Normal Thievery—Good Parenting


Dear Dr. Debbie,

My otherwise intelligent seven-year-old made a big mistake. She went grocery shopping with me and watched as I put $40 cash in my wallet at the checkout. This was to save money over using my credit card at the gas station the next day. Imagine my confusion at finding only one $20 bill in my purse. There’s no one at home but the two of us. So how do I confront the (100% likely) guilty party? I didn’t want to make a scene at the gas station; and was kind of shocked to think I may be the Mother of a Criminal.

Dear M.C.,

Yes, she’s guilty, but this is a normal misbehavior for a seven-year-old. 

Found Money

A typically developing child understands the purchase power of cash by age seven. At this age “finders keepers, losers weepers” also holds concrete meaning. If she were to find a dime on the sidewalk, she’d pocket it. And see no reason to tell you about it. Same thing with a quarter under the couch cushion. Likewise your unguarded purse promises the means to obtaining some treasure or treasures that otherwise might elude her. We’ll get back to this.

The best way to confront a child about her wrongdoing is to use I-Statements and the Truth. Have a Consequence in mind before starting this conversation. Be prepared her to have a desperate defense – but stick to a consequence regardless. Then find ways to remind her how Trustworthy she can be.

I-Statements and Truth

Use statements from your point of view about the “crime” to minimize your daughter’s attempts to deny or defend her actions. You say, “I was missing $20 from my purse today.” She can’t claim that the money isn’t missing. The truth is a plain fact. Your feelings can also be expressed in an “I-Statement” as in, “I was confused since I got the cash so I could pay for gas.” And, “I was annoyed that I had to use the credit card which costs more.”  This approach focuses on you, not her.

Logical Consequences

If you keep this conversation low-key, your daughter might ‘fess up and return the stolen money. And even apologize for causing your distress. If she’s already spent the money, she could offer to pay back her debt to you. This could be by doing something – beyond her regular chores – that would save you money or help you to earn money. If she bought something that’s returnable, she needs to return it. If she doesn’t follow along with your assumption of her guilt, then the consequence is that there is $20 less in the family budget for the “extras” she would normally enjoy over the next few days. Logically this could include driving her places, the use of electricity for movies and games, take-out food, etc. Consequences relate directly to the misbehavior. In this case, the logical consequence is that the family’s buying power is reduced by the amount of money still missing. Remember that a logical consequence is over and done with in short order. Three or four days is plenty long enough for a seven-year-old.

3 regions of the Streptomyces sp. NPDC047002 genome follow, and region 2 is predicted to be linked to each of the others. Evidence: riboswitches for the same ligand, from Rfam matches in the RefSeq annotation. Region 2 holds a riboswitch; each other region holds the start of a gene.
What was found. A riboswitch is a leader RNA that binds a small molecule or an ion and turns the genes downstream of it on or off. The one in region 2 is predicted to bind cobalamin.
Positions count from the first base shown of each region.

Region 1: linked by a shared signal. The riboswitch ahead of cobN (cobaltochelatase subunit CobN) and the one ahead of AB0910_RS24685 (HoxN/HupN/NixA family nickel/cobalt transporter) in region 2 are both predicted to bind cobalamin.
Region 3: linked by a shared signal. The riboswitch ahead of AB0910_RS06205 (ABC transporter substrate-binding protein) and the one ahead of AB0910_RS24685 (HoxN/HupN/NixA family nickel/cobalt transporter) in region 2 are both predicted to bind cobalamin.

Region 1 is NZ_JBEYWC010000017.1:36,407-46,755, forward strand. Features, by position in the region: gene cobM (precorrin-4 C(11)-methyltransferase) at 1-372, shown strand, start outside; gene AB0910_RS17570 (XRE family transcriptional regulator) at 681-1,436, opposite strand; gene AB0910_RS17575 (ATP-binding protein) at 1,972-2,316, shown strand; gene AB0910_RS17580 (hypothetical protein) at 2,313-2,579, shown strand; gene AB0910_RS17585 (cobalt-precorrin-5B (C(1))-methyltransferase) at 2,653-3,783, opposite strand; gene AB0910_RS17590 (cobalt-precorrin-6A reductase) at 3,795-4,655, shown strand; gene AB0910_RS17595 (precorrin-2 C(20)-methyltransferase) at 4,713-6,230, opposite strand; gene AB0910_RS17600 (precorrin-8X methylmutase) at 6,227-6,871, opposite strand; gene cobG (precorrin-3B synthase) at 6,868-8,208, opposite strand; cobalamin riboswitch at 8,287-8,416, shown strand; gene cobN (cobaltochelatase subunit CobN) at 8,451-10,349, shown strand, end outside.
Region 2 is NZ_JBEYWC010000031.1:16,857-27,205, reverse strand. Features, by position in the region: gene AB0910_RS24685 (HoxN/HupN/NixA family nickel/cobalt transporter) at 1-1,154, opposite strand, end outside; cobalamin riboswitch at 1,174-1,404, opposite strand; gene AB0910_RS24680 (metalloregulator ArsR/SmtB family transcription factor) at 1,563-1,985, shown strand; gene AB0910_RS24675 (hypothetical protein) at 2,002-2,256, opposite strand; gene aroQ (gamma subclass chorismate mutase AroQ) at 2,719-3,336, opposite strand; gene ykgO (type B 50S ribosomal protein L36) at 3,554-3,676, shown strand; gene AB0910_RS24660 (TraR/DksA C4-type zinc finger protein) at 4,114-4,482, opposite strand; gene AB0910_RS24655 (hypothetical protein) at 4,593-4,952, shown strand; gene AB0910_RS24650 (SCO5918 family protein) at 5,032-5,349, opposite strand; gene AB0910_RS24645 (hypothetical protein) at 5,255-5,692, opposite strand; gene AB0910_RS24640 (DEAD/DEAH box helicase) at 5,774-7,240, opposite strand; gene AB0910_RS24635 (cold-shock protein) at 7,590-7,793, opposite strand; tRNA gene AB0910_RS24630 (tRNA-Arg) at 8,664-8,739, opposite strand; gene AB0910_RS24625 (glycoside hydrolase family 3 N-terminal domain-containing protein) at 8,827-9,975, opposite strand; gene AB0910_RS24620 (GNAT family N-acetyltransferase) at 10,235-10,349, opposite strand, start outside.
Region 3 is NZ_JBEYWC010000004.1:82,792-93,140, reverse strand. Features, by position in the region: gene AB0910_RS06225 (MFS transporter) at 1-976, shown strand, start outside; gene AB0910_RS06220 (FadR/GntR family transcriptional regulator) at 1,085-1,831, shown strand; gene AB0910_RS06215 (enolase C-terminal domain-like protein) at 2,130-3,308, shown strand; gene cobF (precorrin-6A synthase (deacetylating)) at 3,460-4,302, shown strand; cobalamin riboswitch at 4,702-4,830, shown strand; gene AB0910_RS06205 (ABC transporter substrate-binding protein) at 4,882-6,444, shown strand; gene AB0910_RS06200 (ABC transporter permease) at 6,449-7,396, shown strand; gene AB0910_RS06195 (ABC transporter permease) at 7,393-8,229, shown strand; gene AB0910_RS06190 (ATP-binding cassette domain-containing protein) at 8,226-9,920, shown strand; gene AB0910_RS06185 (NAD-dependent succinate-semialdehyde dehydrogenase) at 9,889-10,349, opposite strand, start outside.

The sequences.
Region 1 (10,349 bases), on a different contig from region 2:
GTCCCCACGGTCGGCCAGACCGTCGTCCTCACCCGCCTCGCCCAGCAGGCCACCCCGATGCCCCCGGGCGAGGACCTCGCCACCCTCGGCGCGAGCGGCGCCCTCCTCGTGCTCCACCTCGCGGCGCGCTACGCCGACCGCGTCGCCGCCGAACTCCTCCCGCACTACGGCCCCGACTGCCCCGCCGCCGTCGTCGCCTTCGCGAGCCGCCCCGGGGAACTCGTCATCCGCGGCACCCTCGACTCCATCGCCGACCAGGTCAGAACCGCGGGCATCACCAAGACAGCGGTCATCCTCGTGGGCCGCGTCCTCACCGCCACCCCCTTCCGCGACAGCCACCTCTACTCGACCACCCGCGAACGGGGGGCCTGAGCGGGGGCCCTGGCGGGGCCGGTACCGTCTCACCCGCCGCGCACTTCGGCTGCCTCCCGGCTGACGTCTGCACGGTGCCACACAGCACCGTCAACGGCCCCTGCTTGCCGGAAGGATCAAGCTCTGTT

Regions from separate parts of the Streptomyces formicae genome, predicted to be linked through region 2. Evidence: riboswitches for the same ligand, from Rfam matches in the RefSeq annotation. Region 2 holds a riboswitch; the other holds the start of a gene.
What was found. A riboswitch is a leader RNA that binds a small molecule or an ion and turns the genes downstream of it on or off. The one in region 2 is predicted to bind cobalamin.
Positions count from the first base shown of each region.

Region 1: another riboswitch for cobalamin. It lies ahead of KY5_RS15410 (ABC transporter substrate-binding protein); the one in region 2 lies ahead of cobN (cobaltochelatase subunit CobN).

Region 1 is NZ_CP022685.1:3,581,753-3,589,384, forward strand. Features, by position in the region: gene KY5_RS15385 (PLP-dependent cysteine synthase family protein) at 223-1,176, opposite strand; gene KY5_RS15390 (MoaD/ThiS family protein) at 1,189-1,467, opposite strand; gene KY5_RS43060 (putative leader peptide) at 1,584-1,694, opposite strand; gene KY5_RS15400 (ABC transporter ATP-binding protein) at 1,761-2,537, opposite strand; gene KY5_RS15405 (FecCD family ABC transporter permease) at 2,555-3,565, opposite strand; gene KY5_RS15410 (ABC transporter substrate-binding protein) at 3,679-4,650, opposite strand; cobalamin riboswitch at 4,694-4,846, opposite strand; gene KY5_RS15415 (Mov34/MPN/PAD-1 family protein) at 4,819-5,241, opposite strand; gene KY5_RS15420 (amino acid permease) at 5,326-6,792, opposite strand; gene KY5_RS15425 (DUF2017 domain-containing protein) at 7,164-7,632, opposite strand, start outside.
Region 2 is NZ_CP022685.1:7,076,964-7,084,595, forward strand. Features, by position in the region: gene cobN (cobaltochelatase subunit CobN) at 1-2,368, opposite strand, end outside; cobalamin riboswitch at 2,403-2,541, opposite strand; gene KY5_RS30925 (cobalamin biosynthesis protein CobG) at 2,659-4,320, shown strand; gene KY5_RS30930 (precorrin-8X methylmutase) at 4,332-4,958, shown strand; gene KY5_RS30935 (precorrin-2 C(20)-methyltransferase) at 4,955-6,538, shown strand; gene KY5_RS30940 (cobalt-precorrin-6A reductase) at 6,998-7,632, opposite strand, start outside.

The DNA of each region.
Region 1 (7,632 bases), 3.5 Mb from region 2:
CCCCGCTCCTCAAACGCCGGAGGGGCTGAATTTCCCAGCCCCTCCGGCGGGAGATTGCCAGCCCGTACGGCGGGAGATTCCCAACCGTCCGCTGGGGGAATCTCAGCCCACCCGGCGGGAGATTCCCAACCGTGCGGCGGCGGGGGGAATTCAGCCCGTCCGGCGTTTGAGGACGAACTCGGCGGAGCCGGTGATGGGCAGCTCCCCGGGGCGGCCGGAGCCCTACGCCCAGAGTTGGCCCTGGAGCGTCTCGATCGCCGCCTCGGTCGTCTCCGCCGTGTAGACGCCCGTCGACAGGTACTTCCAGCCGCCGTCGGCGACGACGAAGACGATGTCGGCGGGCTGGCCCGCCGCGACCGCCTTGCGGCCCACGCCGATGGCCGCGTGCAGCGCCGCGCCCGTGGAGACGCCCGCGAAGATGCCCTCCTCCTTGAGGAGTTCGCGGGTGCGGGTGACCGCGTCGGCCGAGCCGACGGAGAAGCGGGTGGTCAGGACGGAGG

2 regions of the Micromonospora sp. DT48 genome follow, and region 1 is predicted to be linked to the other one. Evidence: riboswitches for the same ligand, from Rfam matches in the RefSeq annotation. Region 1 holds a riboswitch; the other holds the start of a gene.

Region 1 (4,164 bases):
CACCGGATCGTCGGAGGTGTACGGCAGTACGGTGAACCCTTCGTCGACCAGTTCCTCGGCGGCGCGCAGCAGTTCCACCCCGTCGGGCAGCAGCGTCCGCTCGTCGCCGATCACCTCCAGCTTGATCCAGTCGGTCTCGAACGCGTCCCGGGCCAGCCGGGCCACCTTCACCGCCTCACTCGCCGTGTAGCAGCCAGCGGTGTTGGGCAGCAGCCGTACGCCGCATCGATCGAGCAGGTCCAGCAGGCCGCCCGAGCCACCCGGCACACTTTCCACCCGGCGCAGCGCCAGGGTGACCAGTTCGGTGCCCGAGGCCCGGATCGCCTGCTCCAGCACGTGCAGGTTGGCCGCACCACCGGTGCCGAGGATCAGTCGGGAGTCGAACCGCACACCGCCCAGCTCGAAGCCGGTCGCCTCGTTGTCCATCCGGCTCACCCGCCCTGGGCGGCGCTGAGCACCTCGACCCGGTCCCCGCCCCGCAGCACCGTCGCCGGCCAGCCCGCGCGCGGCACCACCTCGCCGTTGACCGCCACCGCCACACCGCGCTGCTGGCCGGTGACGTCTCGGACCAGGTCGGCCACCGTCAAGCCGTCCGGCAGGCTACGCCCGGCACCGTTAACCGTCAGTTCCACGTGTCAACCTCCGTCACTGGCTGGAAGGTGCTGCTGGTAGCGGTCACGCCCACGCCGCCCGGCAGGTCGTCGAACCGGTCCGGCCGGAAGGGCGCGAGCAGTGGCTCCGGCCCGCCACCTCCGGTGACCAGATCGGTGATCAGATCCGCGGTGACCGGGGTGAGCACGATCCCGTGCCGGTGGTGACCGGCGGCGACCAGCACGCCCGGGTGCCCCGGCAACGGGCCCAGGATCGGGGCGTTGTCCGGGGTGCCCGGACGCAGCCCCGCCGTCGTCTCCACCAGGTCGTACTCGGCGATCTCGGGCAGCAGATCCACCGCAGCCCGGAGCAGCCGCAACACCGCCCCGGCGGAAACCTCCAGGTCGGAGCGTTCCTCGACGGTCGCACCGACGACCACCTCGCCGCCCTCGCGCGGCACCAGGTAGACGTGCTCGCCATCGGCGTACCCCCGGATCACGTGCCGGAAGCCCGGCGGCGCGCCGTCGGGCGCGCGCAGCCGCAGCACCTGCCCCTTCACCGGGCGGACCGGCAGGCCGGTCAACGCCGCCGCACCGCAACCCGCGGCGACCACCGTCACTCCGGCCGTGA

Give her plenty of opportunities to prove to herself that she is the kind of person who is trustworthy. When you use a Logical Consequence, as opposed to a punishment, your daughter is spared from the lingering feeling that she is an awful person, or that you are an awful person. Neither of these emotions will lead to good behavior. Rather, catch an opportunity to commend her for resisting the temptation of taking something that doesn’t belong to her. Good parenting includes guiding a child to do the right thing when the right thing isn’t easy or obvious. Then when she does it on her own, she’ll be proud to tell you about it, knowing this confirms what you already believe.


Child-proofing is a continuous job. Keep your daughter from further financial temptations by keeping cash inaccessible. When she was younger, you kept her out of trouble by making the kitchen knives and laundry detergent inaccessible. There are normal temptations at every age. When she’s eight, if you haven’t already, you need to make matches and lighters inaccessible!  

Another side to preventing her from taking money that isn’t hers is to help her to earn and manage her own money. Help her understand the difference between needs and wants, by your modelling and by including her in (minor) financial decision making for the two of you. For example sledding in the local park vs. an afternoon at a bowling alley saves money for a meal at a restaurant. 

This is the perfect age for concrete lessons about spending money intelligently.

Dr. Debbie

Deborah Wood, Ph.D. is a child development specialist  and founding director of Chesapeake Children’s Museum. Register for her next parenting workshop on Zoom on Tuesday, February 9 at 1:30 p.m.

Read more of Dr. Wood’s Good Parenting columns by clicking here.